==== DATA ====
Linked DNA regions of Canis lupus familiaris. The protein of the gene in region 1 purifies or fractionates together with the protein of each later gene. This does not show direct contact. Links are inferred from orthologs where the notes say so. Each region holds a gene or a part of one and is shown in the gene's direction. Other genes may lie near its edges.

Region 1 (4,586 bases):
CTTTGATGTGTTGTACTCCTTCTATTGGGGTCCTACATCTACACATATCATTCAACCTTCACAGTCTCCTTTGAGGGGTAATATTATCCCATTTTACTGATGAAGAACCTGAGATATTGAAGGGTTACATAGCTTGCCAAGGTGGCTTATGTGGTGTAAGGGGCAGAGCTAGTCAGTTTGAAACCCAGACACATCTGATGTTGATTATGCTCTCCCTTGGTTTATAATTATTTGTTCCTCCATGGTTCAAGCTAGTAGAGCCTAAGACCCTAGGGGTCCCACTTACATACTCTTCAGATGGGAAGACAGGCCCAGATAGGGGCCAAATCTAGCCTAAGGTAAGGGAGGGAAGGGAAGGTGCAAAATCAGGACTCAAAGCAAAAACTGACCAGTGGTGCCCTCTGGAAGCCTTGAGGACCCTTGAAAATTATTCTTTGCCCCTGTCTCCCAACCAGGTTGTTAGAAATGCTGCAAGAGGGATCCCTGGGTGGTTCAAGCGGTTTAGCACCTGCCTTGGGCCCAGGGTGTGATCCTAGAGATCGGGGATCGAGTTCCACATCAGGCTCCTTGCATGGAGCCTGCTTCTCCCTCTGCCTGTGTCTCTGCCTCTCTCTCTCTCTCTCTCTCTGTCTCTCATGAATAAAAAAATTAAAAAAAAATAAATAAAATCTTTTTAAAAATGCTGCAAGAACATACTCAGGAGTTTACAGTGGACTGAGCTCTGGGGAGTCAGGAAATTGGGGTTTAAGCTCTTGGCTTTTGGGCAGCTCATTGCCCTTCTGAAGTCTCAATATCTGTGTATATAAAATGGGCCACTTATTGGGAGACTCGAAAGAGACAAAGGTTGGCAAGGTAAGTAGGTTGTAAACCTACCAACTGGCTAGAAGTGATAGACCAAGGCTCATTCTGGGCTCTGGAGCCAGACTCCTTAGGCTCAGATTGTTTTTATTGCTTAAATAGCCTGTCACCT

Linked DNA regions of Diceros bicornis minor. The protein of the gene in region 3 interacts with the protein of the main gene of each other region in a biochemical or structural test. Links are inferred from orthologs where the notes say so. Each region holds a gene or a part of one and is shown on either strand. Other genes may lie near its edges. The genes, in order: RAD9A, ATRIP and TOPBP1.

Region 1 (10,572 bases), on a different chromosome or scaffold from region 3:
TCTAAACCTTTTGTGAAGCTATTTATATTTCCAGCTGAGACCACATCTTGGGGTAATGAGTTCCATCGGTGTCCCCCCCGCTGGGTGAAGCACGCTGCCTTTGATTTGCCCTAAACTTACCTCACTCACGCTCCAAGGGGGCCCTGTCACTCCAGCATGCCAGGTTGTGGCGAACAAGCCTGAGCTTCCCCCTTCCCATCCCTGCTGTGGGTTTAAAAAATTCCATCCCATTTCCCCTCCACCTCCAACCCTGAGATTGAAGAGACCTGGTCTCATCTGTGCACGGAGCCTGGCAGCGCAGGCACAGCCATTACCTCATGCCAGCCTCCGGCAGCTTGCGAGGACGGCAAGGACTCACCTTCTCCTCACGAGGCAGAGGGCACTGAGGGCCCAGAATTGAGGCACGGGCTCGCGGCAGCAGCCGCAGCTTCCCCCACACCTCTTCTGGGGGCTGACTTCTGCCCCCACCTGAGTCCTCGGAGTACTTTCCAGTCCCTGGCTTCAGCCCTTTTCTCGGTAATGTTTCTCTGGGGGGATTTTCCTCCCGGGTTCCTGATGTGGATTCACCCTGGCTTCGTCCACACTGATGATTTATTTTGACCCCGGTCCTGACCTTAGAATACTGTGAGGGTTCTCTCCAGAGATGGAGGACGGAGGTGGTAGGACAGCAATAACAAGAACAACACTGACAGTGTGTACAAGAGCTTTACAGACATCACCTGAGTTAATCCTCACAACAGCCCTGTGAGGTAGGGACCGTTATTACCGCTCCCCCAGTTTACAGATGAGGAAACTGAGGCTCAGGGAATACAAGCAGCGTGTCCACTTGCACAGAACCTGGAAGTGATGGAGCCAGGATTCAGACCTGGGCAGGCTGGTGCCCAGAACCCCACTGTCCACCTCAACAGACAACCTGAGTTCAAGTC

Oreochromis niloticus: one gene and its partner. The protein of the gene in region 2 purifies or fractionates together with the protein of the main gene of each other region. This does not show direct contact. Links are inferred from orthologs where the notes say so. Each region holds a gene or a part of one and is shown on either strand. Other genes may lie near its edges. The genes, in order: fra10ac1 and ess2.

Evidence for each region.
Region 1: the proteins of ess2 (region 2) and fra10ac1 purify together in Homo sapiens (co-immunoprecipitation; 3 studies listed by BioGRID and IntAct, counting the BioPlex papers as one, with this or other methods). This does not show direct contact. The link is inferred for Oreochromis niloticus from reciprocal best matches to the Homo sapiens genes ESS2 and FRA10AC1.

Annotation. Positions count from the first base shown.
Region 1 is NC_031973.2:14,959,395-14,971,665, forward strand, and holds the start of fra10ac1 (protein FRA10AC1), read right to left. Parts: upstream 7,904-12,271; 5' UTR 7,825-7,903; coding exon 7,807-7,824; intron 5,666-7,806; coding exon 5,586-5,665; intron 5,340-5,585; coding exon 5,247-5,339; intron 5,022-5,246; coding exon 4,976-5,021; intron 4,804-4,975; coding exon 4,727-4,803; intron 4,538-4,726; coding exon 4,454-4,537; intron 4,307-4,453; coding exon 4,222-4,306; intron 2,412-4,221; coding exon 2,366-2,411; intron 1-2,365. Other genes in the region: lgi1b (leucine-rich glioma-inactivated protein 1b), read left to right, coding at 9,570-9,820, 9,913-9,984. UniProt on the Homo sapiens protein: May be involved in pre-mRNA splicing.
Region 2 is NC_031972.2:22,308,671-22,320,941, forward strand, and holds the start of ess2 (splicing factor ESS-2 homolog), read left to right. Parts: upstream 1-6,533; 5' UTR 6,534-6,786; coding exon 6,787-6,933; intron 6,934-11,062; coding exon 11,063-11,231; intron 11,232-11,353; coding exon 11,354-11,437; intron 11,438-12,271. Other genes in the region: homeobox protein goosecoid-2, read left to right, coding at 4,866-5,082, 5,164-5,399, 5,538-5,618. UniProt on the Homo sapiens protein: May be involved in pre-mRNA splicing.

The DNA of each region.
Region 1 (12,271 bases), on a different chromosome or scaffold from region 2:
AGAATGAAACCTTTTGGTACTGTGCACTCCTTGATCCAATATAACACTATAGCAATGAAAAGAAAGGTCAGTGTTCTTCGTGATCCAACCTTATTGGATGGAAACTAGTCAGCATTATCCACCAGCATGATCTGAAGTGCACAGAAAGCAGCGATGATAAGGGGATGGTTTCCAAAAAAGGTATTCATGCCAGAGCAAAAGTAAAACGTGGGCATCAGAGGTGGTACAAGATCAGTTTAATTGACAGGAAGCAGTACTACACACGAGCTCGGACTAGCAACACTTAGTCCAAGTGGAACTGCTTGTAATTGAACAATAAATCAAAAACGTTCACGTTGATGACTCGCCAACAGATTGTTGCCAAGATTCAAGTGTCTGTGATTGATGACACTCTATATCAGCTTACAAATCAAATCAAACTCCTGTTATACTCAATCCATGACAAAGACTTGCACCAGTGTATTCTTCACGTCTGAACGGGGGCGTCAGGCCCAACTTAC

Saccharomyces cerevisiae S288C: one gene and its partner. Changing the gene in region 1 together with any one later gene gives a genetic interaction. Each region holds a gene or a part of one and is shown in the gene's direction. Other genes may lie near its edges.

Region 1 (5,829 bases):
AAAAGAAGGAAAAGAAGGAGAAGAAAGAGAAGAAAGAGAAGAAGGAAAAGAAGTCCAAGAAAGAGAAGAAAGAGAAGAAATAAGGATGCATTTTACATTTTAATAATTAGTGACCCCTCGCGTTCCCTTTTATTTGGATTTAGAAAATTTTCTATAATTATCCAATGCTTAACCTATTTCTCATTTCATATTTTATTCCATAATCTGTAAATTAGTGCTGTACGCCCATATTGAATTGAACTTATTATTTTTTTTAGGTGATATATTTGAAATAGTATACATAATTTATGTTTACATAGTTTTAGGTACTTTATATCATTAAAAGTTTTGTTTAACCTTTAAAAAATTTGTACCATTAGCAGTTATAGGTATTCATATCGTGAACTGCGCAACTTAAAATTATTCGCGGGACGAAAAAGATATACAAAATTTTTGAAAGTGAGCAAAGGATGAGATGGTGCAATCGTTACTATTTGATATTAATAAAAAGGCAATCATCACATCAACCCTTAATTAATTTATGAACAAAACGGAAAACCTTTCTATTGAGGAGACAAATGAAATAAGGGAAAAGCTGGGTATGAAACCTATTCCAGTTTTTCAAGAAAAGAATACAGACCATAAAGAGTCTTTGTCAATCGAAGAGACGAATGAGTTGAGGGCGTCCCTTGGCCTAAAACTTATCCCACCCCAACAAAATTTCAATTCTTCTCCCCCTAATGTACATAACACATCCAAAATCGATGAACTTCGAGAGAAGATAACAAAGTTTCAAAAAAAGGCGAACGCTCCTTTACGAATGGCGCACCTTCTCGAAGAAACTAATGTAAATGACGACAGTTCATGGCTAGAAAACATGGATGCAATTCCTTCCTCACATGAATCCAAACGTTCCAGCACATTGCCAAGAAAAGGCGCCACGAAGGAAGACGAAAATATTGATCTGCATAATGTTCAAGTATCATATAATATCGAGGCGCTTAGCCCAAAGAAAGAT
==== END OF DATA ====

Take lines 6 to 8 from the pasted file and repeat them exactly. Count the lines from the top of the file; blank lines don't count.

TCTAAACCTTTTGTGAAGCTATTTATATTTCCAGCTGAGACCACATCTTGGGGTAATGAGTTCCATCGGTGTCCCCCCCGCTGGGTGAAGCACGCTGCCTTTGATTTGCCCTAAACTTACCTCACTCACGCTCCAAGGGGGCCCTGTCACTCCAGCATGCCAGGTTGTGGCGAACAAGCCTGAGCTTCCCCCTTCCCATCCCTGCTGTGGGTTTAAAAAATTCCATCCCATTTCCCCTCCACCTCCAACCCTGAGATTGAAGAGACCTGGTCTCATCTGTGCACGGAGCCTGGCAGCGCAGGCACAGCCATTACCTCATGCCAGCCTCCGGCAGCTTGCGAGGACGGCAAGGACTCACCTTCTCCTCACGAGGCAGAGGGCACTGAGGGCCCAGAATTGAGGCACGGGCTCGCGGCAGCAGCCGCAGCTTCCCCCACACCTCTTCTGGGGGCTGACTTCTGCCCCCACCTGAGTCCTCGGAGTACTTTCCAGTCCCTGGCTTCAGCCCTTTTCTCGGTAATGTTTCTCTGGGGGGATTTTCCTCCCGGGTTCCTGATGTGGATTCACCCTGGCTTCGTCCACACTGATGATTTATTTTGACCCCGGTCCTGACCTTAGAATACTGTGAGGGTTCTCTCCAGAGATGGAGGACGGAGGTGGTAGGACAGCAATAACAAGAACAACACTGACAGTGTGTACAAGAGCTTTACAGACATCACCTGAGTTAATCCTCACAACAGCCCTGTGAGGTAGGGACCGTTATTACCGCTCCCCCAGTTTACAGATGAGGAAACTGAGGCTCAGGGAATACAAGCAGCGTGTCCACTTGCACAGAACCTGGAAGTGATGGAGCCAGGATTCAGACCTGGGCAGGCTGGTGCCCAGAACCCCACTGTCCACCTCAACAGACAACCTGAGTTCAAGTC

Oreochromis niloticus: one gene and its partner. The protein of the gene in region 2 purifies or fractionates together with the protein of the main gene of each other region. This does not show direct contact. Links are inferred from orthologs where the notes say so. Each region holds a gene or a part of one and is shown on either strand. Other genes may lie near its edges. The genes, in order: fra10ac1 and ess2.

Evidence for each region.